It was very late this year but we finally got the shearing done.
PieDog was thrilled to do the job he was born to do, namely rounding the sheep up and getting them into their pen. He was a joy to work with but we need to do a bit more training on the part when he is supposed to come out of the pen. He sat gleefully, waiting for the sheep to join him and studiously ignored my windmill arm actions and cries of "GET OUT OF THE PEN, PIE, OUT NOW".
It is always a faff rounding up the sheep but we got there. Eventually.
The shearer turned up fairly late at night. He has been busy shearing all over Scotland but it was worth the wait as he is a superb shearer and very couthy with the sheep.
We set up at the side of the field; a wooden board for the shearer to stand on, the shearing gubbins and big battery for power, wool handler to wrap the fleece, The Farmer on standby incase of emergency.
My sheep are enormous. Wensleydale are long legged, long necked, bulky sheep. They are not easy to clip as their skin is soft and papery plus they have masses of wool everywhere. (some breeds of sheep have no wool on their legs or heads and are easier to clip).
The shearer clipped the wool from the first two sheep but the third, a massive hogget, deftly kicked the man quite firmly on the ankle.
"Oh, there was no need to do that" he said quietly.
So the hogget kicked him again and brought the poor man down.
The Farmer switched the shearing machine off immediately as the blade snaked wildly over sheep and shearer. We helped the shearer to his feet and he steadied the big hogget. I noticed that the backside of his trousers had been ripped during the fall.
"That was very uncouth" the shearer said to the hogget.
The hogget eyed the shearer with the look of a teenager who was having his first shave.
'Uncouth' finished me off.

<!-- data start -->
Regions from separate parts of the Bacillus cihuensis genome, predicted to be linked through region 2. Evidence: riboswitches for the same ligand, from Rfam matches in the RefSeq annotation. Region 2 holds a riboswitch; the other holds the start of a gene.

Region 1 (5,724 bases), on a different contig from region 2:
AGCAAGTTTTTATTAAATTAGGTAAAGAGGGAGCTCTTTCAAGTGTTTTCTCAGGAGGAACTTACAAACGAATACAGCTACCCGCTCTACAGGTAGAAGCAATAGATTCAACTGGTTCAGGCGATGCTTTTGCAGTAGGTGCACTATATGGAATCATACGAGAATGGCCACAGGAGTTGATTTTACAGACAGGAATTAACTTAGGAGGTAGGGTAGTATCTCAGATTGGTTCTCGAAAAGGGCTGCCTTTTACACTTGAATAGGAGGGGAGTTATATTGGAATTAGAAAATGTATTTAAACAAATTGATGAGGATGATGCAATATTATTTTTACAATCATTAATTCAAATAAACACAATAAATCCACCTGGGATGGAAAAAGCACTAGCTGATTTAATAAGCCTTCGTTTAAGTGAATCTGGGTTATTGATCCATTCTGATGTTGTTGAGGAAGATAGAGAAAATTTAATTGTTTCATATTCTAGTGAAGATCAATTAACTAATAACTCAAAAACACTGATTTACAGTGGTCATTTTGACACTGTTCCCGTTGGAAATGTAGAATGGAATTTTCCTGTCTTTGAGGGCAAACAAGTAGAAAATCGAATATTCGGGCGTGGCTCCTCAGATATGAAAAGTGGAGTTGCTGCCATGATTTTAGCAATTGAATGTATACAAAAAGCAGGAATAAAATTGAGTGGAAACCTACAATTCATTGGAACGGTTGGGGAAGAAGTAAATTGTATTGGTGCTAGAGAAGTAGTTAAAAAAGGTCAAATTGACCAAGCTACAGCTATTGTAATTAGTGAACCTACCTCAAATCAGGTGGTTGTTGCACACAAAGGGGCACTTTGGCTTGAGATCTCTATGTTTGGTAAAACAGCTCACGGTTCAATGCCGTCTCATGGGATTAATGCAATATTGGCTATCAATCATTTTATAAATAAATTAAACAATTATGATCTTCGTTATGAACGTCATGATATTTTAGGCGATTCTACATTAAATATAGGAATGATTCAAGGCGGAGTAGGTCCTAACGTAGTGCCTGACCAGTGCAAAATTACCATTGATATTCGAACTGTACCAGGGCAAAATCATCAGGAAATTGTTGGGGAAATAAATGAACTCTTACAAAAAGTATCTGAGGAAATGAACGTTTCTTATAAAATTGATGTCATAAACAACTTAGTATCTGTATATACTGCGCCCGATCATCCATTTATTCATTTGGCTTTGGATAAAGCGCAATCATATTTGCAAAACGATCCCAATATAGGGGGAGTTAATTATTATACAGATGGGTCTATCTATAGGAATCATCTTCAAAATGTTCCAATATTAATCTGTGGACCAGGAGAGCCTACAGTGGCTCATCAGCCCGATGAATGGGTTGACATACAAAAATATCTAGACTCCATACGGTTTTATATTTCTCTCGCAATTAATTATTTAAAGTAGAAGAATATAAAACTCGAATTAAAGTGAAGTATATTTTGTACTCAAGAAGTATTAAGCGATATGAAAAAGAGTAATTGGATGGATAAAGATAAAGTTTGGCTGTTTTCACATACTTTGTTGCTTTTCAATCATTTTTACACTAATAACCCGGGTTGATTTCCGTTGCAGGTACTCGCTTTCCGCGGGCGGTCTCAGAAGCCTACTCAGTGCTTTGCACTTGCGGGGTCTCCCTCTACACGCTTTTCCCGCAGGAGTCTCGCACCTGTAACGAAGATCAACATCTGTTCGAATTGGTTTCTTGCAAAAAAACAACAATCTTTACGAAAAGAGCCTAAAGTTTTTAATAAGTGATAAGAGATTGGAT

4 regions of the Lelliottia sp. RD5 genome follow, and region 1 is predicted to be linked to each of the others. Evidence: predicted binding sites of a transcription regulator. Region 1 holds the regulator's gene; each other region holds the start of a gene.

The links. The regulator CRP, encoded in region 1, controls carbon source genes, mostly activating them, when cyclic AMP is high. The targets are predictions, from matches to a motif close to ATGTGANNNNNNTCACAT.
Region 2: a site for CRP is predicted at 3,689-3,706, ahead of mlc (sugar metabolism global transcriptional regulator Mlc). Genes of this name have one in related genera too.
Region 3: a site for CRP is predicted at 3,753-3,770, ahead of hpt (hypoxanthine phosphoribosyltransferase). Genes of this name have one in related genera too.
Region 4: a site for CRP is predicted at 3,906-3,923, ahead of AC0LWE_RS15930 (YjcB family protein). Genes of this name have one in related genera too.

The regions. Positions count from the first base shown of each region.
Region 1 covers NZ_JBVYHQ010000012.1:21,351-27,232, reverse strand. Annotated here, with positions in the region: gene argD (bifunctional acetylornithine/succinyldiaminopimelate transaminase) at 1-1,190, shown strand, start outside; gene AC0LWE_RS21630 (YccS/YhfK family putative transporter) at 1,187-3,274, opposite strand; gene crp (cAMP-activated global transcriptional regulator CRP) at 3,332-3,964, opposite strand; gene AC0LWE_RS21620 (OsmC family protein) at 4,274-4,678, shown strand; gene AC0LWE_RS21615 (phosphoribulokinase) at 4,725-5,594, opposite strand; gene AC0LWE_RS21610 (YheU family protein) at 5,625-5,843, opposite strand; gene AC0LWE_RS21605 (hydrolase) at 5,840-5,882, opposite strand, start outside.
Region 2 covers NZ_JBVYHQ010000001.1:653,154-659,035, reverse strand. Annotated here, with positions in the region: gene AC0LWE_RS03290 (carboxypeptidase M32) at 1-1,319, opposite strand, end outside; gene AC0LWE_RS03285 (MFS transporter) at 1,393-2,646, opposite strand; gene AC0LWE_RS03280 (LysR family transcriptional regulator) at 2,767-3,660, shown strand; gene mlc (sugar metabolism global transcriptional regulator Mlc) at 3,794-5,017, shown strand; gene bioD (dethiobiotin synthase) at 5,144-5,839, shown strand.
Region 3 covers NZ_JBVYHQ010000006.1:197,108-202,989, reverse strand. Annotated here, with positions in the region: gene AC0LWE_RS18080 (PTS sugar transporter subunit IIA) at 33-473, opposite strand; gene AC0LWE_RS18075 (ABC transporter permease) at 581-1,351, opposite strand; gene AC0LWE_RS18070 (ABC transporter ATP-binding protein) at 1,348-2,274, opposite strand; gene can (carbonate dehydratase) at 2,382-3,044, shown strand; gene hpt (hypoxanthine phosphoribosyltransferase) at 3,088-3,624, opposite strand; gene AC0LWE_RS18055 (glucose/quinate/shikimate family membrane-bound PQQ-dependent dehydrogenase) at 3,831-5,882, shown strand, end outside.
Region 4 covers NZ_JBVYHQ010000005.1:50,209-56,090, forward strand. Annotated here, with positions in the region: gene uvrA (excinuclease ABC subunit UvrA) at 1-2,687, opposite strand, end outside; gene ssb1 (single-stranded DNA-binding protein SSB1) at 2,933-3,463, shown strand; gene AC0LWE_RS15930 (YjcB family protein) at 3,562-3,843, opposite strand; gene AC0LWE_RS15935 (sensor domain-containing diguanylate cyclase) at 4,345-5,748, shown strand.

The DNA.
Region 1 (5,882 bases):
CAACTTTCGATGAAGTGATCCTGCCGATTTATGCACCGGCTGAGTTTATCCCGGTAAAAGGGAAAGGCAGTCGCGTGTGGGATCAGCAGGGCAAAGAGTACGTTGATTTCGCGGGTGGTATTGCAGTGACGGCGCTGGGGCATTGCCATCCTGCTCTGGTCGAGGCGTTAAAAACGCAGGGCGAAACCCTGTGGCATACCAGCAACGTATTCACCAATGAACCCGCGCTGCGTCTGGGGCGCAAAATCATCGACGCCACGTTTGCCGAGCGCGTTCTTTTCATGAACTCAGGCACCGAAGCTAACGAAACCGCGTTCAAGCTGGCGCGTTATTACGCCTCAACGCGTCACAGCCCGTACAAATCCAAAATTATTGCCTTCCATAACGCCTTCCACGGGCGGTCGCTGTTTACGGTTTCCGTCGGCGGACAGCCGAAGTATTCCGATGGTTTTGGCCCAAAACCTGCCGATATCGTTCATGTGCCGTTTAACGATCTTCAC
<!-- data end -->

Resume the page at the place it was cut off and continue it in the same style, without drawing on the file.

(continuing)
I nipped round the side of the sheep trailer and had a silent weep of laughing, made worse as it would have been impolite to laugh. I tried to look solemn when I came back to roll the fleece.
"Why are you laughing, Mum?" asked Rosie, undiplomatically. She was standing on the other side of the gate with her little brother and my friend, Pandora; a wool spinner extrordinaire. I had promised Pandora the best fleece as she creates the most amazing yarns.
"I had a midge in my eye", I lied. Well, sort of lied as the midges were out in force and we were all being bitten.
The rest of the shearing went without incident apart from having to take the tractor round for lighting. We were all a bit miffed when it became noticably dark around half past nine. Mutters about the impending winter were bandied about and we all tried not to think about the change in the season.
We finished up, loaded the shearers equipment into his truck, carefully stored the newly shorn and still warm fleeces into a safe place and returned the sheep to their field. They looked completely different and it was hard to tell them apart.
The entire shearing had been done very quietly. The shearer's clippers almost silent, unlike our outmoded and outdated ones which sound like an angry swarm of hornets. The sheep were silent and the very evening itself held its breath. Everything was still apart from the clippers and shearer's muscly arm.
We had all been able to converse normally during this shearing.
Not uncouth at all.